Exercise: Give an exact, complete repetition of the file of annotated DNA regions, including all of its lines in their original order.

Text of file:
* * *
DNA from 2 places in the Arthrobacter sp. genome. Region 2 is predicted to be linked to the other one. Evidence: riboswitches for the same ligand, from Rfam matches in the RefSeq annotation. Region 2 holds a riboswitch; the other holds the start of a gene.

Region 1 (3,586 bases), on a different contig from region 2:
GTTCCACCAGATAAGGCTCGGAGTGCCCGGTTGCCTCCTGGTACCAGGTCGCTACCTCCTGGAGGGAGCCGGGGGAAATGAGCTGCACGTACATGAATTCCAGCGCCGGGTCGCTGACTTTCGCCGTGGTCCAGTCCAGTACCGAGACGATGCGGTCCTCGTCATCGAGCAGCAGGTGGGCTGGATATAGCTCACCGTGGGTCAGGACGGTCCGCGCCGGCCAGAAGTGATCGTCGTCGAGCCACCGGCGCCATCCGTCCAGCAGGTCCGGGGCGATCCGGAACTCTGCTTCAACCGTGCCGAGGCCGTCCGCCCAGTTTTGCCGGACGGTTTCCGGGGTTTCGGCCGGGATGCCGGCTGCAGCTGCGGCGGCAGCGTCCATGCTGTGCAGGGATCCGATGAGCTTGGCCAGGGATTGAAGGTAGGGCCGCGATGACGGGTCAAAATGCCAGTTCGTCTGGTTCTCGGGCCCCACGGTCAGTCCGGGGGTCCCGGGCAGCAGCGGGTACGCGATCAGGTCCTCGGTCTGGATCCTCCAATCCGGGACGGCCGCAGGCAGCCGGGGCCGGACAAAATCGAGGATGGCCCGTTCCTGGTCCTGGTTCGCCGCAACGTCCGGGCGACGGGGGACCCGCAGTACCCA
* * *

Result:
DNA from 2 places in the Arthrobacter sp. genome. Region 2 is predicted to be linked to the other one. Evidence: riboswitches for the same ligand, from Rfam matches in the RefSeq annotation. Region 2 holds a riboswitch; the other holds the start of a gene.

Region 1 (3,586 bases), on a different contig from region 2:
GTTCCACCAGATAAGGCTCGGAGTGCCCGGTTGCCTCCTGGTACCAGGTCGCTACCTCCTGGAGGGAGCCGGGGGAAATGAGCTGCACGTACATGAATTCCAGCGCCGGGTCGCTGACTTTCGCCGTGGTCCAGTCCAGTACCGAGACGATGCGGTCCTCGTCATCGAGCAGCAGGTGGGCTGGATATAGCTCACCGTGGGTCAGGACGGTCCGCGCCGGCCAGAAGTGATCGTCGTCGAGCCACCGGCGCCATCCGTCCAGCAGGTCCGGGGCGATCCGGAACTCTGCTTCAACCGTGCCGAGGCCGTCCGCCCAGTTTTGCCGGACGGTTTCCGGGGTTTCGGCCGGGATGCCGGCTGCAGCTGCGGCGGCAGCGTCCATGCTGTGCAGGGATCCGATGAGCTTGGCCAGGGATTGAAGGTAGGGCCGCGATGACGGGTCAAAATGCCAGTTCGTCTGGTTCTCGGGCCCCACGGTCAGTCCGGGGGTCCCGGGCAGCAGCGGGTACGCGATCAGGTCCTCGGTCTGGATCCTCCAATCCGGGACGGCCGCAGGCAGCCGGGGCCGGACAAAATCGAGGATGGCCCGTTCCTGGTCCTGGTTCGCCGCAACGTCCGGGCGACGGGGGACCCGCAGTACCCA